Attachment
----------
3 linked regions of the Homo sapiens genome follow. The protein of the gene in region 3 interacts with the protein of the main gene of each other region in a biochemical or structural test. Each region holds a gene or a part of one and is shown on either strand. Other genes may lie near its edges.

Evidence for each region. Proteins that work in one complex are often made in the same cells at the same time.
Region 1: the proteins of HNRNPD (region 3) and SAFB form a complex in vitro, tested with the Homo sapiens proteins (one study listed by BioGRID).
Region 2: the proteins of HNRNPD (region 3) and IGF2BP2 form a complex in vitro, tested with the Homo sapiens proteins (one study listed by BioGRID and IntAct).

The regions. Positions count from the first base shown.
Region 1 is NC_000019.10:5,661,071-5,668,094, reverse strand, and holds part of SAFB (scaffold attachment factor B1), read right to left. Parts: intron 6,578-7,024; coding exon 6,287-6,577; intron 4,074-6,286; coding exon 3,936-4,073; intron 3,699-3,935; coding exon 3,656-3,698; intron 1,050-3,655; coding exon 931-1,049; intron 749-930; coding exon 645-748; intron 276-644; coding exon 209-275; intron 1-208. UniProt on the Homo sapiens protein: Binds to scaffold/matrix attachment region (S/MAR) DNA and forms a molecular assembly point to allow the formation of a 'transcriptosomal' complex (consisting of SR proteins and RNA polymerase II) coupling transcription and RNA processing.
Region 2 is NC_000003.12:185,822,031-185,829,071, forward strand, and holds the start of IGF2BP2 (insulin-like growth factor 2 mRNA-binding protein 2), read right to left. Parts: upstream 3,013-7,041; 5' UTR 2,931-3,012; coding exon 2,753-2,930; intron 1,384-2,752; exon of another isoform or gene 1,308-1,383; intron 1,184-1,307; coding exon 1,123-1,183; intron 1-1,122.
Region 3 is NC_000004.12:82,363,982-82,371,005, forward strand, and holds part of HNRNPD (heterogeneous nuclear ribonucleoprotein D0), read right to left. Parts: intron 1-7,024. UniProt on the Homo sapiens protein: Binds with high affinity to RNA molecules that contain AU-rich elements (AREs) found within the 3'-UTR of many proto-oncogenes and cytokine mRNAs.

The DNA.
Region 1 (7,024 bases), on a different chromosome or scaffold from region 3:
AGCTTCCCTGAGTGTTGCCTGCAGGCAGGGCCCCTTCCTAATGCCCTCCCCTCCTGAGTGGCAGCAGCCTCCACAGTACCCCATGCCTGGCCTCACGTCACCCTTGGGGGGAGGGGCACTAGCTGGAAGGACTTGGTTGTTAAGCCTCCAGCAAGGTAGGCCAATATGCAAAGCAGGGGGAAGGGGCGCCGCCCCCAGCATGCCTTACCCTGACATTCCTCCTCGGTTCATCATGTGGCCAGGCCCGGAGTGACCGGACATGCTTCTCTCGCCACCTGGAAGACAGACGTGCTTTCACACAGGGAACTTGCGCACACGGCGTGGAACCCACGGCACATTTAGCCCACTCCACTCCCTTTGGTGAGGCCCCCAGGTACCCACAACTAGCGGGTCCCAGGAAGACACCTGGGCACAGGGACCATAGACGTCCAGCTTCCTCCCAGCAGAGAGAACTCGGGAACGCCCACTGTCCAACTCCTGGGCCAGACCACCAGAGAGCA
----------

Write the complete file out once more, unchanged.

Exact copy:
3 linked regions of the Homo sapiens genome follow. The protein of the gene in region 3 interacts with the protein of the main gene of each other region in a biochemical or structural test. Each region holds a gene or a part of one and is shown on either strand. Other genes may lie near its edges.

Evidence for each region. Proteins that work in one complex are often made in the same cells at the same time.
Region 1: the proteins of HNRNPD (region 3) and SAFB form a complex in vitro, tested with the Homo sapiens proteins (one study listed by BioGRID).
Region 2: the proteins of HNRNPD (region 3) and IGF2BP2 form a complex in vitro, tested with the Homo sapiens proteins (one study listed by BioGRID and IntAct).

The regions. Positions count from the first base shown.
Region 1 is NC_000019.10:5,661,071-5,668,094, reverse strand, and holds part of SAFB (scaffold attachment factor B1), read right to left. Parts: intron 6,578-7,024; coding exon 6,287-6,577; intron 4,074-6,286; coding exon 3,936-4,073; intron 3,699-3,935; coding exon 3,656-3,698; intron 1,050-3,655; coding exon 931-1,049; intron 749-930; coding exon 645-748; intron 276-644; coding exon 209-275; intron 1-208. UniProt on the Homo sapiens protein: Binds to scaffold/matrix attachment region (S/MAR) DNA and forms a molecular assembly point to allow the formation of a 'transcriptosomal' complex (consisting of SR proteins and RNA polymerase II) coupling transcription and RNA processing.
Region 2 is NC_000003.12:185,822,031-185,829,071, forward strand, and holds the start of IGF2BP2 (insulin-like growth factor 2 mRNA-binding protein 2), read right to left. Parts: upstream 3,013-7,041; 5' UTR 2,931-3,012; coding exon 2,753-2,930; intron 1,384-2,752; exon of another isoform or gene 1,308-1,383; intron 1,184-1,307; coding exon 1,123-1,183; intron 1-1,122.
Region 3 is NC_000004.12:82,363,982-82,371,005, forward strand, and holds part of HNRNPD (heterogeneous nuclear ribonucleoprotein D0), read right to left. Parts: intron 1-7,024. UniProt on the Homo sapiens protein: Binds with high affinity to RNA molecules that contain AU-rich elements (AREs) found within the 3'-UTR of many proto-oncogenes and cytokine mRNAs.

The DNA.
Region 1 (7,024 bases), on a different chromosome or scaffold from region 3:
AGCTTCCCTGAGTGTTGCCTGCAGGCAGGGCCCCTTCCTAATGCCCTCCCCTCCTGAGTGGCAGCAGCCTCCACAGTACCCCATGCCTGGCCTCACGTCACCCTTGGGGGGAGGGGCACTAGCTGGAAGGACTTGGTTGTTAAGCCTCCAGCAAGGTAGGCCAATATGCAAAGCAGGGGGAAGGGGCGCCGCCCCCAGCATGCCTTACCCTGACATTCCTCCTCGGTTCATCATGTGGCCAGGCCCGGAGTGACCGGACATGCTTCTCTCGCCACCTGGAAGACAGACGTGCTTTCACACAGGGAACTTGCGCACACGGCGTGGAACCCACGGCACATTTAGCCCACTCCACTCCCTTTGGTGAGGCCCCCAGGTACCCACAACTAGCGGGTCCCAGGAAGACACCTGGGCACAGGGACCATAGACGTCCAGCTTCCTCCCAGCAGAGAGAACTCGGGAACGCCCACTGTCCAACTCCTGGGCCAGACCACCAGAGAGCA